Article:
Easy Tips to Build Customer Loyalty
Tis the season for heartwarming TV ads and trending YouTube videos, designed to spread holiday cheer and build brand loyalty. Top retailers bank on these budget-busting ads to win over customers, focusing more on brand than particular products.
“The Cost of Swapping…Retailers Was a 90 Minute Drive.”
Citing the challenges of creating customer loyalty in an online shopping ecosystem, Bryan Roberts, analyst at Kantar Retail, notes, “When my Mum was doing her Christmas shopping 30 years ago, the cost of her swapping retailers was a 90 minute drive. Now, the cost of switching retailers is a click of the mouse. Having a degree of emotional loyalty can count for an awful lot.” Source: telegraph.co.uk http://www.telegraph.co.uk/news/uknews/11977986/Watch-John-Lewis-Christmas-advert-2015.html
Pull Customers Heartstrings On a Shoestring Budget
While small retailers can’t compete with the big brands’ budgets and slick ad campaigns, they can still pull at their customers’ heartstrings on a shoestring budget. In fact, small businesses have the advantage over huge retailers to deliver better personalized service and nurture customer relationships. Big companies invest a lot to create a human connection through an emotional ad – while small companies can connect with their customers on a very personal level for free.
Offer Personalized Customer Service
The easiest way to win a repeat customer is to deliver top-notch customer service at every step of the purchase cycle. Small businesses can beat the big brands by offering genuine, one-on-one customer service. “Mom and Pop” brick and mortar and online stores are more nimble than big box stores, and their employees are often empowered to make decisions to suit the customer, rather than sticking to a corporate script. Depending on the size of the operation, the CEO may even answer the phone and address customer issues personally.
Create a Community
We all want to feel like we “belong” somewhere. Make your customer feel at ease in your store. Recently I observed a bewildered grandparent entering a low-lit, cologne-infused, teen clothing store with bass-dropping club music. For the targeted teen audience, this store is a fun experience, filled with stuff they love. Know your market and create an online and offline experience that is in line with your customers’ tastes. If you don’t know your customers, get acquainted with them by listening to feedback, watching their shopping behavior and paying attention to social posts. The ultimate compliment is a customer who refers to your business as “my” store.
Treat Others the Way You Want To Be Treated
Most of us want to be treated like the character Norm on the TV show “Cheers,” “where everybody knows your name; and they’re always glad you came.” The key to developing a loyal customer is to keep the focus on the “person” in personalized service. That personal connection builds trust – and fosters repeat business. Like a good friend, change the conversation from “let me tell you what we have” to “let me listen to what you want.”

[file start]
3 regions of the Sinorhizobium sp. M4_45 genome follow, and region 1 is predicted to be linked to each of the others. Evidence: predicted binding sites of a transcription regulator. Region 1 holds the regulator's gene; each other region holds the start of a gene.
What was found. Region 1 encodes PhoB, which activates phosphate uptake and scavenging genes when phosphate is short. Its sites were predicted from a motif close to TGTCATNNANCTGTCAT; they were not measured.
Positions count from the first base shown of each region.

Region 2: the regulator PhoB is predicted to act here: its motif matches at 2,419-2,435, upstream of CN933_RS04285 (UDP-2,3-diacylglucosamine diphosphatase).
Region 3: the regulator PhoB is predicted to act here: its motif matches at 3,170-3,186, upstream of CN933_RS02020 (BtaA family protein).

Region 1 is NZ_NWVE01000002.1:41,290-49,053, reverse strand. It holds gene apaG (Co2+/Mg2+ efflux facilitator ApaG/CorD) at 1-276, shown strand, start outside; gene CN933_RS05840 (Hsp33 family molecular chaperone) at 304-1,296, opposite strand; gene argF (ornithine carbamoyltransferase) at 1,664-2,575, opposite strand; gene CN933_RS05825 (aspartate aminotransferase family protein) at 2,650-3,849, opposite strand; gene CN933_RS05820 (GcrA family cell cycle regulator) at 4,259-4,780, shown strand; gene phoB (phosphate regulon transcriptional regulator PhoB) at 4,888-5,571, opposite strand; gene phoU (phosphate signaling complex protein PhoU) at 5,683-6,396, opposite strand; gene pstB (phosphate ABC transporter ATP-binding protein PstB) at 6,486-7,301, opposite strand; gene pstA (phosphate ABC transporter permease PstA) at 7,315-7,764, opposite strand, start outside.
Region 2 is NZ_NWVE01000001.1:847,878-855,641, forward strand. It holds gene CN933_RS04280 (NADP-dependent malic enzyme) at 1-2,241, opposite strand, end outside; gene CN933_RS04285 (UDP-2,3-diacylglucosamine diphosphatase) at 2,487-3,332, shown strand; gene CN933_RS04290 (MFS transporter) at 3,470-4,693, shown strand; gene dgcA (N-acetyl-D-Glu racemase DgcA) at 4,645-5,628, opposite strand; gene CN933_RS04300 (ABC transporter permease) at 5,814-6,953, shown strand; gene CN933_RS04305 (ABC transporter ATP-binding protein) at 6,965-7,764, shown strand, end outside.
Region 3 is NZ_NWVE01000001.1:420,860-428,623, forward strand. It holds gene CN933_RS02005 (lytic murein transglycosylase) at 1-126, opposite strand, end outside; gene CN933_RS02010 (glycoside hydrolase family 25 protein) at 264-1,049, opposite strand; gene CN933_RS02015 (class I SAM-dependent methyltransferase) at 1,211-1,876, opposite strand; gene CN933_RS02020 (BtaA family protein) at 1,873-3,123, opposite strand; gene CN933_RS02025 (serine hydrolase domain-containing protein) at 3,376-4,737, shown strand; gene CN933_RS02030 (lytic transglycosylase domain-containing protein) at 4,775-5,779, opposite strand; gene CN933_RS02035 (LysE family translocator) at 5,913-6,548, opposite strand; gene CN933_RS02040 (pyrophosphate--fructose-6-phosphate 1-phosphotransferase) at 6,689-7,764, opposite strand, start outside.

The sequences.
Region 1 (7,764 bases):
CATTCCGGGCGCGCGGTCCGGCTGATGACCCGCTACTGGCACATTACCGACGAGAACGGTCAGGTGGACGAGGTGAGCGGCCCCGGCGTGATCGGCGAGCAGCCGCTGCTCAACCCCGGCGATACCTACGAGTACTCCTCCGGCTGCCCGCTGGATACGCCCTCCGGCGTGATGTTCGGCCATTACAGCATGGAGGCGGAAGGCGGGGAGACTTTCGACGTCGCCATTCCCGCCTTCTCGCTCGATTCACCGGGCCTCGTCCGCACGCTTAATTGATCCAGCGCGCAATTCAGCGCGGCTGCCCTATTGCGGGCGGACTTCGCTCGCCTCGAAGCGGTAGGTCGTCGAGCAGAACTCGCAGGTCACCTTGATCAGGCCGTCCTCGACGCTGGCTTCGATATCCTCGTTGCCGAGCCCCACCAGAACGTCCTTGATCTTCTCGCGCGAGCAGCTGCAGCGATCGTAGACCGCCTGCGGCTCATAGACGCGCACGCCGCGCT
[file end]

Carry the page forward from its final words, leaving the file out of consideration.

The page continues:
Little Things Can Make a Big Difference
Thoughtful touches like a handwritten note along with the packing slip or a nicely wrapped purchase can create a memorable shopping experience. Slip in a complimentary, small item to build good will. We all love special treatment, whether it’s the sales associate at the makeup counter adding a sample lipstick or fragrance into the bag or a salesperson throwing in a service agreement for free. As marketers, we know these freebies are designed to get us to come back for more, but on a human level, we all love to feel like we are getting something extra.
Add Loyalty Programs and “My Account” Programs
For a small investment, frequent shopper programs and “my account’ programs are very effective at ensuring repeat customers. A huge part of Amazon’s success is delivering a very personalized experience, in spite of being a giant retailer. Worth imitating, Amazon uses data to deliver relevant product suggestions, recently viewed products and the customer-valued “Amazon Prime” perks program. Use your store data to give your customers the same “my store” experience. Easy add-on online tools like “customers who bought this product also viewed” foster the feeling of community and inclusion.
Keep In Touch With Relevant Emails
From a retailer’s perspective, the goal of an email might be to move overstocked items or promote a new product. For the customer, an email is more about “what’s in it for me?” Keep your email messaging focused on answering that question, regardless of what you are promoting. Customers often report they feel overwhelmed by the number of emails in their in-boxes. To make your email relevant, make sure it’s helpful to your customer. Send trigger emails to alert customers when a product they want is back in stock. Send replenishment emails to remind customers that it’s time to re-order essentials.
Be a Community Leader
Give back to your community by sponsoring coat drives, food drives or other causes that inspire you and your team. Good deeds build trust. Use social media to support your community and share your company’s passions. People like to share the things that make them feel good.
You are not Amazon. You are not your competitor. What makes people want to do business with you? Think about why you shop where you do. You may drive further or pay a little extra for a more enjoyable shopping experience. Put your own shopping experiences to work for your business.